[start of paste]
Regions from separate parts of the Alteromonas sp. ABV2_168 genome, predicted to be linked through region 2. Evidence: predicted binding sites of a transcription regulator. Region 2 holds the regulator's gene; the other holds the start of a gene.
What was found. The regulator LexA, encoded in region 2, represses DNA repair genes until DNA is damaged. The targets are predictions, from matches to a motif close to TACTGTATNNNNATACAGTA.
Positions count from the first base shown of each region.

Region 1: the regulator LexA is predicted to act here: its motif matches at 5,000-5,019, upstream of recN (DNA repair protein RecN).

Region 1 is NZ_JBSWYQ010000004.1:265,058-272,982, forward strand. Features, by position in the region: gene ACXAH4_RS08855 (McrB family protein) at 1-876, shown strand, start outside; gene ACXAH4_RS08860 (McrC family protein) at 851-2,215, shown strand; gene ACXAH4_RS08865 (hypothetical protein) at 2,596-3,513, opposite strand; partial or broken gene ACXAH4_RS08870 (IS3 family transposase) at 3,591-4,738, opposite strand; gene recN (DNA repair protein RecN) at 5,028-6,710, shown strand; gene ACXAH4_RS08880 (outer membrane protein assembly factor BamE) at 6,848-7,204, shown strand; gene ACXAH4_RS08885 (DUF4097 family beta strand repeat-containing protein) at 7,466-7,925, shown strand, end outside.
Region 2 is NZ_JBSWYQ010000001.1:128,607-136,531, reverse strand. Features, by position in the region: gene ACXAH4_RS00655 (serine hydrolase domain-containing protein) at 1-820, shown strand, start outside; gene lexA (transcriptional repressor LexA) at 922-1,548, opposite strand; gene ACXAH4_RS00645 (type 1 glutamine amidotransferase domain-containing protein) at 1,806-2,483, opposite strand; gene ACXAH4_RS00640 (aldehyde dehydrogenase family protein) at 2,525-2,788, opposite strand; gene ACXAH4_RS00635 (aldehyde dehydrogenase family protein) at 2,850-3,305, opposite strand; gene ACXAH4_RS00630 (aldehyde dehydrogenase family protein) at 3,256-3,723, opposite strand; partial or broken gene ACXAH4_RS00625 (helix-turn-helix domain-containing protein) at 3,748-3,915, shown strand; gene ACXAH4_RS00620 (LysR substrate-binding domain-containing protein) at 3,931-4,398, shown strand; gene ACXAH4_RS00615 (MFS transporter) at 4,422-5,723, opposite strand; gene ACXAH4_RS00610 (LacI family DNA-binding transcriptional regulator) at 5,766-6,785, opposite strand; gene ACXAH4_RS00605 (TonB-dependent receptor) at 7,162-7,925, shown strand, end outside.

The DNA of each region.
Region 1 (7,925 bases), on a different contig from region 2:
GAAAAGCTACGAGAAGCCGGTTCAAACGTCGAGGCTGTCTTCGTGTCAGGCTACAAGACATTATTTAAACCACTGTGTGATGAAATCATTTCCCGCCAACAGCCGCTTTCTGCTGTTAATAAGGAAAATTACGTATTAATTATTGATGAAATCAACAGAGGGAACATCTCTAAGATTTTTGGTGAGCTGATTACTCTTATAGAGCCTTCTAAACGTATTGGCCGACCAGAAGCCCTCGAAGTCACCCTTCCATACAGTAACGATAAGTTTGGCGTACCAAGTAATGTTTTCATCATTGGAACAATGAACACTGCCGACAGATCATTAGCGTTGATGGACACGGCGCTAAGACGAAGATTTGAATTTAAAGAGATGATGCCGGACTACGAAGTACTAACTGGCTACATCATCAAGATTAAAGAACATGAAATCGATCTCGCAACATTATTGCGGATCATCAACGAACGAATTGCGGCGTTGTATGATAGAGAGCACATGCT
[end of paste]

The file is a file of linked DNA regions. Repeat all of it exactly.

Regions from separate parts of the Alteromonas sp. ABV2_168 genome, predicted to be linked through region 2. Evidence: predicted binding sites of a transcription regulator. Region 2 holds the regulator's gene; the other holds the start of a gene.
What was found. The regulator LexA, encoded in region 2, represses DNA repair genes until DNA is damaged. The targets are predictions, from matches to a motif close to TACTGTATNNNNATACAGTA.
Positions count from the first base shown of each region.

Region 1: the regulator LexA is predicted to act here: its motif matches at 5,000-5,019, upstream of recN (DNA repair protein RecN).

Region 1 is NZ_JBSWYQ010000004.1:265,058-272,982, forward strand. Features, by position in the region: gene ACXAH4_RS08855 (McrB family protein) at 1-876, shown strand, start outside; gene ACXAH4_RS08860 (McrC family protein) at 851-2,215, shown strand; gene ACXAH4_RS08865 (hypothetical protein) at 2,596-3,513, opposite strand; partial or broken gene ACXAH4_RS08870 (IS3 family transposase) at 3,591-4,738, opposite strand; gene recN (DNA repair protein RecN) at 5,028-6,710, shown strand; gene ACXAH4_RS08880 (outer membrane protein assembly factor BamE) at 6,848-7,204, shown strand; gene ACXAH4_RS08885 (DUF4097 family beta strand repeat-containing protein) at 7,466-7,925, shown strand, end outside.
Region 2 is NZ_JBSWYQ010000001.1:128,607-136,531, reverse strand. Features, by position in the region: gene ACXAH4_RS00655 (serine hydrolase domain-containing protein) at 1-820, shown strand, start outside; gene lexA (transcriptional repressor LexA) at 922-1,548, opposite strand; gene ACXAH4_RS00645 (type 1 glutamine amidotransferase domain-containing protein) at 1,806-2,483, opposite strand; gene ACXAH4_RS00640 (aldehyde dehydrogenase family protein) at 2,525-2,788, opposite strand; gene ACXAH4_RS00635 (aldehyde dehydrogenase family protein) at 2,850-3,305, opposite strand; gene ACXAH4_RS00630 (aldehyde dehydrogenase family protein) at 3,256-3,723, opposite strand; partial or broken gene ACXAH4_RS00625 (helix-turn-helix domain-containing protein) at 3,748-3,915, shown strand; gene ACXAH4_RS00620 (LysR substrate-binding domain-containing protein) at 3,931-4,398, shown strand; gene ACXAH4_RS00615 (MFS transporter) at 4,422-5,723, opposite strand; gene ACXAH4_RS00610 (LacI family DNA-binding transcriptional regulator) at 5,766-6,785, opposite strand; gene ACXAH4_RS00605 (TonB-dependent receptor) at 7,162-7,925, shown strand, end outside.

The DNA of each region.
Region 1 (7,925 bases), on a different contig from region 2:
GAAAAGCTACGAGAAGCCGGTTCAAACGTCGAGGCTGTCTTCGTGTCAGGCTACAAGACATTATTTAAACCACTGTGTGATGAAATCATTTCCCGCCAACAGCCGCTTTCTGCTGTTAATAAGGAAAATTACGTATTAATTATTGATGAAATCAACAGAGGGAACATCTCTAAGATTTTTGGTGAGCTGATTACTCTTATAGAGCCTTCTAAACGTATTGGCCGACCAGAAGCCCTCGAAGTCACCCTTCCATACAGTAACGATAAGTTTGGCGTACCAAGTAATGTTTTCATCATTGGAACAATGAACACTGCCGACAGATCATTAGCGTTGATGGACACGGCGCTAAGACGAAGATTTGAATTTAAAGAGATGATGCCGGACTACGAAGTACTAACTGGCTACATCATCAAGATTAAAGAACATGAAATCGATCTCGCAACATTATTGCGGATCATCAACGAACGAATTGCGGCGTTGTATGATAGAGAGCACATGCT